The pattern: We both purchased a kit at Colonial Williamsburg which is designed and distributed by the Posy Collection.  The pattern, which is inspired by an original pinball from the CW collection, is very clearly illustrated and easy to follow.  Since this was my first attempt at such a project, this kit was an excellent starting point.  It also provides a nice basis for designing future pinballs.

Cross Stitched Pinball
A close-up view of the cross stitches.

Construction details: Each half of the roundish pinball are cross stitched separately.  I used cotton Aida fabric as the backing, which proved to be a great help with my amateur needlepoint skills, and cotton embroidery threads.  I first stitched the perimeter of the circle and then began filling in with the floral designs and finally the background color.

cross-stitch pinball inside-out
I didn't take in-progress pictures of my pinball, so this is the inside of one
side of Rebecca's after it was stitched, but before it was cut down to size.

Rebecca had stitched a pinball from the same pattern, so I changed the background color, from a dark grey to a light brown color, to mix it up a bit.Once each half was completed, they were cut out and stitched together.  I stuffed the ball with wool from CW's Leicester sheep and closed it with a few more stitches.  Pulling tight the stitches around the center gives the pinball the flattened circular shape that we see in many originals.

cross-stitch pinball back, pre-stuffing
Rebecca's pinball, pre-stuffing.

Finishing the look: In order to keep them closely at hand, pinballs were frequently suspended from the waistband or the front ties of an apron or petticoat. Sometimes this was done with a metal (often silver) ring and chain (or ribbon), which could either hang independently or be attached to an equipage.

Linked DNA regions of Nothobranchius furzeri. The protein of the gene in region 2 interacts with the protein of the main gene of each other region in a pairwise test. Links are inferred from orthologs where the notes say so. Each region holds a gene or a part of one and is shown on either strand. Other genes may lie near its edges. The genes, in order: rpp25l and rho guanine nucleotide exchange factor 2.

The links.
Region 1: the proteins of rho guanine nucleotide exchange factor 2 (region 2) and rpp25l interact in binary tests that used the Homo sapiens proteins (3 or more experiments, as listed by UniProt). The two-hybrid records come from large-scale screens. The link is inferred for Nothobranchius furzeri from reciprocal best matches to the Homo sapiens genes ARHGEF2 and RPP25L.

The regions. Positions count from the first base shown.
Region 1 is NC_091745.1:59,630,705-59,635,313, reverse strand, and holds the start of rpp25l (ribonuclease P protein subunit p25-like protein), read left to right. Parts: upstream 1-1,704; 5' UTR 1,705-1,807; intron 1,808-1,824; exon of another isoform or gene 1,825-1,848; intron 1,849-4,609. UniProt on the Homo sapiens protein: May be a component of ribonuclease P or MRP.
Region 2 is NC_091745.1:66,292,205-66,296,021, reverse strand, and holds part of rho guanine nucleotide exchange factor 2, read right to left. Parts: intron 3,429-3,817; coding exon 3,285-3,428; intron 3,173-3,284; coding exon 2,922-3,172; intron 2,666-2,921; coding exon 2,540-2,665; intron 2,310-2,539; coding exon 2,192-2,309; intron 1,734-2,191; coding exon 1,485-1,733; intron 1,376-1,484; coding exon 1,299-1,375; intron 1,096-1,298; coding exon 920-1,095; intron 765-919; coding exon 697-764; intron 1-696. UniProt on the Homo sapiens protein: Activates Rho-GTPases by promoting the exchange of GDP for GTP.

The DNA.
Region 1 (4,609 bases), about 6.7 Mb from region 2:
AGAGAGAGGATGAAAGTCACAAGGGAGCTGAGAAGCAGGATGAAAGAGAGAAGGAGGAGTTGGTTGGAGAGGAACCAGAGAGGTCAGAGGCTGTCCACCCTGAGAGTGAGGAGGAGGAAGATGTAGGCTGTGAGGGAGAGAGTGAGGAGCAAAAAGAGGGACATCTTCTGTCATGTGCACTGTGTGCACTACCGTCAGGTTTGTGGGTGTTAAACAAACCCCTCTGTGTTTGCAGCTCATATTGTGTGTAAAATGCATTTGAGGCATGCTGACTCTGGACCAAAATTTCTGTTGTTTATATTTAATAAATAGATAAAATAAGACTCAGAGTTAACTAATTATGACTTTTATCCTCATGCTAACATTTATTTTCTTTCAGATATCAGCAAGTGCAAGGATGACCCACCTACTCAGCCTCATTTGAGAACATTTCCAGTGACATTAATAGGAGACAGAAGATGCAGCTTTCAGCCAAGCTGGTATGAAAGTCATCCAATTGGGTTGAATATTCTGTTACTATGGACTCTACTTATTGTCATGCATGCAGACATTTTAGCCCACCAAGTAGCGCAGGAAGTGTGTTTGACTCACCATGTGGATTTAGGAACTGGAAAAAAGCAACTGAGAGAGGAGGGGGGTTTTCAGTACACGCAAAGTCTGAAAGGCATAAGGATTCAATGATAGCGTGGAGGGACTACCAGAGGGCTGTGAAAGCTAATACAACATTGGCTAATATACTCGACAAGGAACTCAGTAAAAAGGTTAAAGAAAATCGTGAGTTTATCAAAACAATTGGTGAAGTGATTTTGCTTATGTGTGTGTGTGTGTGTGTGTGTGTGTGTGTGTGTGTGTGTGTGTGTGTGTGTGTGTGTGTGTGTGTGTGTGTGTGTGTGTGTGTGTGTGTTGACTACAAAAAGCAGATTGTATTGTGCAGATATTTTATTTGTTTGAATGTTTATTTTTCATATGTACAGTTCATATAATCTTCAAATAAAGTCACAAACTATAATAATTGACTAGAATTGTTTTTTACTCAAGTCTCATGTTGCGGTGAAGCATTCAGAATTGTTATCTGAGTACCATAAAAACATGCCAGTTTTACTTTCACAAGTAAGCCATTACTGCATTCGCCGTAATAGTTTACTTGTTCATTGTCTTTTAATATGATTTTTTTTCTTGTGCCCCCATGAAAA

Old Wethersfield, CT Memorial Day 2012
The silver pinball ring I gave Rebecca, with her red
silk velvet pinball.  It hangs suspended on a silk ribbon.

Alternative methods of tying on a pinball and/or of concealing the seam include the use of a silk ribbon or a braided cord.  Because Rebecca finished hers before she got her pinball ring, she made a braided cord that used the left-over floss from the background of her pinball.   A cord like this can be seen on knitted pinball in the CW collection (acc. no. 1971-1315); it serves the dual purpose of concealing the seam and providing a means by which the pinball can be hung from my apron strings.

cross-stitch pinball braided cord
The braided cord that conceals the seam...

finished cross-stitch pinball front
...and provides the means to hand Rebecca's pinball from her apron ties.

Since I don't have a pinball ring (like the one I bought Rebecca!), I tied a piece of green silk ribbon around the middle.  On occasion, I wear the pinball hanging from my waist, along with my scissors.  It has proved very handy while working on projects, especially if I'm not sitting in one place all day, and also for quick access to a pin if one is needed!

Cross Stitched Pinball
Pinball and scissors hanging from my apron strings.